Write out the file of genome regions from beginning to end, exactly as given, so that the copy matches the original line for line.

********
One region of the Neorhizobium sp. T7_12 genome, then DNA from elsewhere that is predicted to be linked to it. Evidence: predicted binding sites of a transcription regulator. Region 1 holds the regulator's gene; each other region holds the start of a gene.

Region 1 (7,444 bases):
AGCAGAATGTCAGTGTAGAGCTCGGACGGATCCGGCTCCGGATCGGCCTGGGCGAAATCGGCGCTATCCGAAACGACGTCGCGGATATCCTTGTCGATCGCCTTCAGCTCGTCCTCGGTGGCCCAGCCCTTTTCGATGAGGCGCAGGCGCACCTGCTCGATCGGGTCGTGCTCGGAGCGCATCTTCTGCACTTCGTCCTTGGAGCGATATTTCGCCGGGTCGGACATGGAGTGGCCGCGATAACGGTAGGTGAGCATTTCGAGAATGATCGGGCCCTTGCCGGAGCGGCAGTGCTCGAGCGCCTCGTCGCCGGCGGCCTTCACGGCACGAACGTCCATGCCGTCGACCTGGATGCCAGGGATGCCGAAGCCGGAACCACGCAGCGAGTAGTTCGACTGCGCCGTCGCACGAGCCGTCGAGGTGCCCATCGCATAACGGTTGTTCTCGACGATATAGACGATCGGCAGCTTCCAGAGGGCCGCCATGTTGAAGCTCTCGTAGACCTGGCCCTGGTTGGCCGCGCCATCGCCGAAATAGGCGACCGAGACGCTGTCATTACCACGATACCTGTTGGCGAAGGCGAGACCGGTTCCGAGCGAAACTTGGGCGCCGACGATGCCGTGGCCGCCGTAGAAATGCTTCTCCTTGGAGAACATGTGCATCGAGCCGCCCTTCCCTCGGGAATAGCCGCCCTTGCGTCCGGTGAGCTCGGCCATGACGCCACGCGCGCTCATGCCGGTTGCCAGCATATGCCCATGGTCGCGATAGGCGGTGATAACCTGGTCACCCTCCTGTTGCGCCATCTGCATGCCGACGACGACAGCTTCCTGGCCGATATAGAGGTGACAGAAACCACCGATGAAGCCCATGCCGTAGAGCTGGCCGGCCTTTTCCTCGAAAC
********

One region of the Neorhizobium sp. T7_12 genome, then DNA from elsewhere that is predicted to be linked to it. Evidence: predicted binding sites of a transcription regulator. Region 1 holds the regulator's gene; each other region holds the start of a gene.

Region 1 (7,444 bases):
AGCAGAATGTCAGTGTAGAGCTCGGACGGATCCGGCTCCGGATCGGCCTGGGCGAAATCGGCGCTATCCGAAACGACGTCGCGGATATCCTTGTCGATCGCCTTCAGCTCGTCCTCGGTGGCCCAGCCCTTTTCGATGAGGCGCAGGCGCACCTGCTCGATCGGGTCGTGCTCGGAGCGCATCTTCTGCACTTCGTCCTTGGAGCGATATTTCGCCGGGTCGGACATGGAGTGGCCGCGATAACGGTAGGTGAGCATTTCGAGAATGATCGGGCCCTTGCCGGAGCGGCAGTGCTCGAGCGCCTCGTCGCCGGCGGCCTTCACGGCACGAACGTCCATGCCGTCGACCTGGATGCCAGGGATGCCGAAGCCGGAACCACGCAGCGAGTAGTTCGACTGCGCCGTCGCACGAGCCGTCGAGGTGCCCATCGCATAACGGTTGTTCTCGACGATATAGACGATCGGCAGCTTCCAGAGGGCCGCCATGTTGAAGCTCTCGTAGACCTGGCCCTGGTTGGCCGCGCCATCGCCGAAATAGGCGACCGAGACGCTGTCATTACCACGATACCTGTTGGCGAAGGCGAGACCGGTTCCGAGCGAAACTTGGGCGCCGACGATGCCGTGGCCGCCGTAGAAATGCTTCTCCTTGGAGAACATGTGCATCGAGCCGCCCTTCCCTCGGGAATAGCCGCCCTTGCGTCCGGTGAGCTCGGCCATGACGCCACGCGCGCTCATGCCGGTTGCCAGCATATGCCCATGGTCGCGATAGGCGGTGATAACCTGGTCACCCTCCTGTTGCGCCATCTGCATGCCGACGACGACAGCTTCCTGGCCGATATAGAGGTGACAGAAACCACCGATGAAGCCCATGCCGTAGAGCTGGCCGGCCTTTTCCTCGAAAC